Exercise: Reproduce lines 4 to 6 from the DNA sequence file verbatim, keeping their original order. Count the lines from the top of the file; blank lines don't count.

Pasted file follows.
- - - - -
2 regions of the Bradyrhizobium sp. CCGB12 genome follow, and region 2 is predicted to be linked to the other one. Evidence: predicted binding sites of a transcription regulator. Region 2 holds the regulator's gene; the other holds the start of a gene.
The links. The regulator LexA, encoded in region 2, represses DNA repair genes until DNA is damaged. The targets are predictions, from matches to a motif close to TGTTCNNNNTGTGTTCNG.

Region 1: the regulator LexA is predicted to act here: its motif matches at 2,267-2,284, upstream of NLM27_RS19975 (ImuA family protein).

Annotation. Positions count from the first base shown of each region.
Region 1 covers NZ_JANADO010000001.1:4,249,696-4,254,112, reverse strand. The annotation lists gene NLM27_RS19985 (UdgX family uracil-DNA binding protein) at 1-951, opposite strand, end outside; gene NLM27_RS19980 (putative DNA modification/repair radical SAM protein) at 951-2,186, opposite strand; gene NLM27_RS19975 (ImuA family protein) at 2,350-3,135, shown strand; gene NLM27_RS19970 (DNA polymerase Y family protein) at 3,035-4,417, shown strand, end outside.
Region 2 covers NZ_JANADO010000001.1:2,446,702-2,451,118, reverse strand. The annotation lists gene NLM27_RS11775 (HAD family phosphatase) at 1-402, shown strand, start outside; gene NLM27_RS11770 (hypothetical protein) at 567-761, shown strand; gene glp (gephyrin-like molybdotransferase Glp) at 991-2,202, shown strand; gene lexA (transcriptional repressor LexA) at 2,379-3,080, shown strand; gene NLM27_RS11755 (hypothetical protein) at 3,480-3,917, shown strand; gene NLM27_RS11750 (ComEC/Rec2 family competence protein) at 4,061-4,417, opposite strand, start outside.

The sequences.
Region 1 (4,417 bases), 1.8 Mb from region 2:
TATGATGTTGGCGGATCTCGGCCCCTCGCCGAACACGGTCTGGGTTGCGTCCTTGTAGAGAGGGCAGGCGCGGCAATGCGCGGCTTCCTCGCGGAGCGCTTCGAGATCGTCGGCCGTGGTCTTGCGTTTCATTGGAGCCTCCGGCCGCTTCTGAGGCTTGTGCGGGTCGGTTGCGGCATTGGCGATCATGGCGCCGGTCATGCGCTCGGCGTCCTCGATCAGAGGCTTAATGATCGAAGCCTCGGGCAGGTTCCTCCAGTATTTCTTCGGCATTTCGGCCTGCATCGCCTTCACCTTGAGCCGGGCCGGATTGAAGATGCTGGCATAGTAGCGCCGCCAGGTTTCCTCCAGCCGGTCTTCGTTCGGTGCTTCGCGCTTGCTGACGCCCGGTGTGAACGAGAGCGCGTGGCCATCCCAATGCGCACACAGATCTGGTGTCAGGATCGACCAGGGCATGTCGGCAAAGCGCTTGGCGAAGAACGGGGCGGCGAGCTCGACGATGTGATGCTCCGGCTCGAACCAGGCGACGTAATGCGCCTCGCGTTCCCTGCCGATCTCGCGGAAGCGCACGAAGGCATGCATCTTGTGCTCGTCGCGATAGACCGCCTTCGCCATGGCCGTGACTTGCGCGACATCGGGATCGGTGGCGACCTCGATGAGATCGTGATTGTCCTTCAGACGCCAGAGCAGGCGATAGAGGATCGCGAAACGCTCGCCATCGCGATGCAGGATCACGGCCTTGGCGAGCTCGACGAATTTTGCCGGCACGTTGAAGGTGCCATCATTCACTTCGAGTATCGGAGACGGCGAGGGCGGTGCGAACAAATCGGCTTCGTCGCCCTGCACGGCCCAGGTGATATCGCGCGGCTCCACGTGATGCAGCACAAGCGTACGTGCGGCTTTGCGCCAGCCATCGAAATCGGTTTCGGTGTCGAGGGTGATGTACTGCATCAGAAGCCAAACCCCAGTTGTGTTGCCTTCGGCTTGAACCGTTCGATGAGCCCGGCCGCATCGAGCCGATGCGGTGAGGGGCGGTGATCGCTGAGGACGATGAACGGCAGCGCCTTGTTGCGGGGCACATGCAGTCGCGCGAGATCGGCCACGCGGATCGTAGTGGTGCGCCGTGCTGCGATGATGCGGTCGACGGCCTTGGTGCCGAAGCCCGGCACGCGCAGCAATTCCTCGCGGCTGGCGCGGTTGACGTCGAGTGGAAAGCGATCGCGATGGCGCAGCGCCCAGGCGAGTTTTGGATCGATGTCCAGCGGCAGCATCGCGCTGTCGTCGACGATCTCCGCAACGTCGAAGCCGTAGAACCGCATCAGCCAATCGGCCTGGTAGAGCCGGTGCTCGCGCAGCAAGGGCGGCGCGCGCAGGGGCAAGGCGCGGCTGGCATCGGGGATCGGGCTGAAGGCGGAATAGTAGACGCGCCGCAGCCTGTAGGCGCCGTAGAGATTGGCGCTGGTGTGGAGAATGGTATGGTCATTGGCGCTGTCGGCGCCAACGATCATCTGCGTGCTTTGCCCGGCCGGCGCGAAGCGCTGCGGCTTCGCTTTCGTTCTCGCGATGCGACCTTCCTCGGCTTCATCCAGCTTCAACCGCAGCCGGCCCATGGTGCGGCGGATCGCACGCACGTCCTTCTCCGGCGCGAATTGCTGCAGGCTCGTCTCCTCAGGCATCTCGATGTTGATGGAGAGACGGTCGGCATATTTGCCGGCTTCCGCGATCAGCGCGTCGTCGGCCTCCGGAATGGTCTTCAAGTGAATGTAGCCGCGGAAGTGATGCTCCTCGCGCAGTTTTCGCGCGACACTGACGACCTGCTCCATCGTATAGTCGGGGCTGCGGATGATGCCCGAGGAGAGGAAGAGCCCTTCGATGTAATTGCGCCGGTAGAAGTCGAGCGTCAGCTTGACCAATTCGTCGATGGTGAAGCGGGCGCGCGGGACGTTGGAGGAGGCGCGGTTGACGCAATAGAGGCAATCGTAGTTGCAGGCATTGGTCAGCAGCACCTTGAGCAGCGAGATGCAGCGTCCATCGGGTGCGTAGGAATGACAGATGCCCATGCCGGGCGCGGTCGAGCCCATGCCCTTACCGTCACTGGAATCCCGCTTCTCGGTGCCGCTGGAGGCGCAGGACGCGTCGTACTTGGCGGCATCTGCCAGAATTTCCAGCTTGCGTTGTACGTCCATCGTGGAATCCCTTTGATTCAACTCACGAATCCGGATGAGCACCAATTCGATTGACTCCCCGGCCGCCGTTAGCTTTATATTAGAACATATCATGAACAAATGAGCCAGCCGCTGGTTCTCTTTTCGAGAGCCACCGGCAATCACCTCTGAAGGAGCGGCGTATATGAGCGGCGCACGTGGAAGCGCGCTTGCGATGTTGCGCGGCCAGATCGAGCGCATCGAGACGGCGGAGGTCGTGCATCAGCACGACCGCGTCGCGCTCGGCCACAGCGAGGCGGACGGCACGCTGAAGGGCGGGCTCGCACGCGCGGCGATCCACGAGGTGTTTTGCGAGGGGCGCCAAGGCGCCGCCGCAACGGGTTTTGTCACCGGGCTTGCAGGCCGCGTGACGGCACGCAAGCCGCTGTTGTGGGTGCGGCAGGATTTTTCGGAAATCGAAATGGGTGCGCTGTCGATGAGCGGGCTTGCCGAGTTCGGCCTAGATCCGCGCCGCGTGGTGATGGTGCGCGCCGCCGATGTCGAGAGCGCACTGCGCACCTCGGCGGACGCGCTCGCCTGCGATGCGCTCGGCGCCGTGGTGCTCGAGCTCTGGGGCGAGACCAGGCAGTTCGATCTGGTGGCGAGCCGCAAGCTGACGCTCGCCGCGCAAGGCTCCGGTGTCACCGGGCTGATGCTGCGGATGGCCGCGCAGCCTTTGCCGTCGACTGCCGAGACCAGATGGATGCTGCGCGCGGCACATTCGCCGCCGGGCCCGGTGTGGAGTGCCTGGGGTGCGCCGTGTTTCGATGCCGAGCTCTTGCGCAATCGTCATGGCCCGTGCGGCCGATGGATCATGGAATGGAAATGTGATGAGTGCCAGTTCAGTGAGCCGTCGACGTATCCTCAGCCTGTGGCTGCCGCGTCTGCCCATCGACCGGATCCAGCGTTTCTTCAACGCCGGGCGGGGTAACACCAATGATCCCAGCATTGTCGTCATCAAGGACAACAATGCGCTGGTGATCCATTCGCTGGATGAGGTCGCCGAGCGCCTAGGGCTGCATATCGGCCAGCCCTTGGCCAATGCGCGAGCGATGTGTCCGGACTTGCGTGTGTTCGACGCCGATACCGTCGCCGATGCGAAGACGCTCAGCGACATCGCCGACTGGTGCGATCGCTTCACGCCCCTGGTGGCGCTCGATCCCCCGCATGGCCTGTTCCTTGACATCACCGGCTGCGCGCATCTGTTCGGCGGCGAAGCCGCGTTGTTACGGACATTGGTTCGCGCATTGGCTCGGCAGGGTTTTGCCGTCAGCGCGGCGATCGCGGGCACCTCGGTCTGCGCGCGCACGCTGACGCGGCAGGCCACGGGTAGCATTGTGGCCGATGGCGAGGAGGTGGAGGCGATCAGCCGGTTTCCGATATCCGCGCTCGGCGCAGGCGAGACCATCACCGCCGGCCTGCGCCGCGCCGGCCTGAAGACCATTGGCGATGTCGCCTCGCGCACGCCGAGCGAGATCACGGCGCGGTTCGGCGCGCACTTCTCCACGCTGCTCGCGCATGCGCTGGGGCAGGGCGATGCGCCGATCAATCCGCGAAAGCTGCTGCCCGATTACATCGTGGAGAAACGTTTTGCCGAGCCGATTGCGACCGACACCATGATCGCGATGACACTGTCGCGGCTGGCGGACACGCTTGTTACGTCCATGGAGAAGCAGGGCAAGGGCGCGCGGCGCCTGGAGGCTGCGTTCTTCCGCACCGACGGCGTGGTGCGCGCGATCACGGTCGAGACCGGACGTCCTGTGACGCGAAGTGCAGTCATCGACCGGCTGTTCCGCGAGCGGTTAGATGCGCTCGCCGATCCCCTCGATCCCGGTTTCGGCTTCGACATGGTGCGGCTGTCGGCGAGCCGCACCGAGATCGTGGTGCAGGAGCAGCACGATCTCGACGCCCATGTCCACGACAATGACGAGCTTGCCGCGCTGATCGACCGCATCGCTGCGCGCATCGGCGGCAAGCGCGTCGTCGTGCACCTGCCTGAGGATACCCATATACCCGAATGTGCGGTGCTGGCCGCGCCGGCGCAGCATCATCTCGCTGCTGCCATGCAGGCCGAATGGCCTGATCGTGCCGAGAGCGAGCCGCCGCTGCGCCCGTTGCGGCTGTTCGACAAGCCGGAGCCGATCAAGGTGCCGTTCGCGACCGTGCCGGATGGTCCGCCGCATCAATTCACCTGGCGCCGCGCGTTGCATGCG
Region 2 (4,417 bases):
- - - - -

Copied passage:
Annotation. Positions count from the first base shown of each region.
Region 1 covers NZ_JANADO010000001.1:4,249,696-4,254,112, reverse strand. The annotation lists gene NLM27_RS19985 (UdgX family uracil-DNA binding protein) at 1-951, opposite strand, end outside; gene NLM27_RS19980 (putative DNA modification/repair radical SAM protein) at 951-2,186, opposite strand; gene NLM27_RS19975 (ImuA family protein) at 2,350-3,135, shown strand; gene NLM27_RS19970 (DNA polymerase Y family protein) at 3,035-4,417, shown strand, end outside.
Region 2 covers NZ_JANADO010000001.1:2,446,702-2,451,118, reverse strand. The annotation lists gene NLM27_RS11775 (HAD family phosphatase) at 1-402, shown strand, start outside; gene NLM27_RS11770 (hypothetical protein) at 567-761, shown strand; gene glp (gephyrin-like molybdotransferase Glp) at 991-2,202, shown strand; gene lexA (transcriptional repressor LexA) at 2,379-3,080, shown strand; gene NLM27_RS11755 (hypothetical protein) at 3,480-3,917, shown strand; gene NLM27_RS11750 (ComEC/Rec2 family competence protein) at 4,061-4,417, opposite strand, start outside.